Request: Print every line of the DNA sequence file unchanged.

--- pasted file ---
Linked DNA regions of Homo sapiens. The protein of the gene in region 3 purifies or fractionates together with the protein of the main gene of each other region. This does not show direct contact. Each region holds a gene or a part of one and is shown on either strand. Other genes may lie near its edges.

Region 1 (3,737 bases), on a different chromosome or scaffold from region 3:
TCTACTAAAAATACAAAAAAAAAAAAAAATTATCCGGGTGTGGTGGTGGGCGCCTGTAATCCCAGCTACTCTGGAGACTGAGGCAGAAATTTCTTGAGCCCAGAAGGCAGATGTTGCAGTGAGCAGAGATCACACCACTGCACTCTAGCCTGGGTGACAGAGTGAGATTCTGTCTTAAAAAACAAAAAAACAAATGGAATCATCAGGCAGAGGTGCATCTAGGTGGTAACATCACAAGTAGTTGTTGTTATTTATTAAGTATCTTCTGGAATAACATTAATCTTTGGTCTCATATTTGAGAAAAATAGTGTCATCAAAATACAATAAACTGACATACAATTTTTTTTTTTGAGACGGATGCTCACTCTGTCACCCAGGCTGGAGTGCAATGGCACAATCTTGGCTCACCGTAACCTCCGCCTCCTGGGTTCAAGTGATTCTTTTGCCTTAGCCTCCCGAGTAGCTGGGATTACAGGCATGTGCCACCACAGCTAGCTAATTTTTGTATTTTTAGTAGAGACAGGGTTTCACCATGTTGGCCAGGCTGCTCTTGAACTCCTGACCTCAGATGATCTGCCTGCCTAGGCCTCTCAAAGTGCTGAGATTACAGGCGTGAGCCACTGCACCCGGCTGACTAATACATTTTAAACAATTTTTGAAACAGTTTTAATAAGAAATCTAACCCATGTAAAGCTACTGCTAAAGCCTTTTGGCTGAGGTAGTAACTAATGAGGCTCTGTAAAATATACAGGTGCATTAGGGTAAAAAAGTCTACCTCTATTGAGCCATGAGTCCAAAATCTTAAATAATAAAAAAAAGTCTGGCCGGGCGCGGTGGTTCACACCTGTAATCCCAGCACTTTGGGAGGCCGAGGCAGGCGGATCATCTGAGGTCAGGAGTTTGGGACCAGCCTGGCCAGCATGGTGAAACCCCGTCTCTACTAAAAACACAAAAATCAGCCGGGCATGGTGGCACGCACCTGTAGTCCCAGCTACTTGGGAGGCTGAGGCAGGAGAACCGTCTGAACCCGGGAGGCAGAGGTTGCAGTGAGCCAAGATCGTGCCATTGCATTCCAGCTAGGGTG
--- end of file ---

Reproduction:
Linked DNA regions of Homo sapiens. The protein of the gene in region 3 purifies or fractionates together with the protein of the main gene of each other region. This does not show direct contact. Each region holds a gene or a part of one and is shown on either strand. Other genes may lie near its edges.

Region 1 (3,737 bases), on a different chromosome or scaffold from region 3:
TCTACTAAAAATACAAAAAAAAAAAAAAATTATCCGGGTGTGGTGGTGGGCGCCTGTAATCCCAGCTACTCTGGAGACTGAGGCAGAAATTTCTTGAGCCCAGAAGGCAGATGTTGCAGTGAGCAGAGATCACACCACTGCACTCTAGCCTGGGTGACAGAGTGAGATTCTGTCTTAAAAAACAAAAAAACAAATGGAATCATCAGGCAGAGGTGCATCTAGGTGGTAACATCACAAGTAGTTGTTGTTATTTATTAAGTATCTTCTGGAATAACATTAATCTTTGGTCTCATATTTGAGAAAAATAGTGTCATCAAAATACAATAAACTGACATACAATTTTTTTTTTTGAGACGGATGCTCACTCTGTCACCCAGGCTGGAGTGCAATGGCACAATCTTGGCTCACCGTAACCTCCGCCTCCTGGGTTCAAGTGATTCTTTTGCCTTAGCCTCCCGAGTAGCTGGGATTACAGGCATGTGCCACCACAGCTAGCTAATTTTTGTATTTTTAGTAGAGACAGGGTTTCACCATGTTGGCCAGGCTGCTCTTGAACTCCTGACCTCAGATGATCTGCCTGCCTAGGCCTCTCAAAGTGCTGAGATTACAGGCGTGAGCCACTGCACCCGGCTGACTAATACATTTTAAACAATTTTTGAAACAGTTTTAATAAGAAATCTAACCCATGTAAAGCTACTGCTAAAGCCTTTTGGCTGAGGTAGTAACTAATGAGGCTCTGTAAAATATACAGGTGCATTAGGGTAAAAAAGTCTACCTCTATTGAGCCATGAGTCCAAAATCTTAAATAATAAAAAAAAGTCTGGCCGGGCGCGGTGGTTCACACCTGTAATCCCAGCACTTTGGGAGGCCGAGGCAGGCGGATCATCTGAGGTCAGGAGTTTGGGACCAGCCTGGCCAGCATGGTGAAACCCCGTCTCTACTAAAAACACAAAAATCAGCCGGGCATGGTGGCACGCACCTGTAGTCCCAGCTACTTGGGAGGCTGAGGCAGGAGAACCGTCTGAACCCGGGAGGCAGAGGTTGCAGTGAGCCAAGATCGTGCCATTGCATTCCAGCTAGGGTG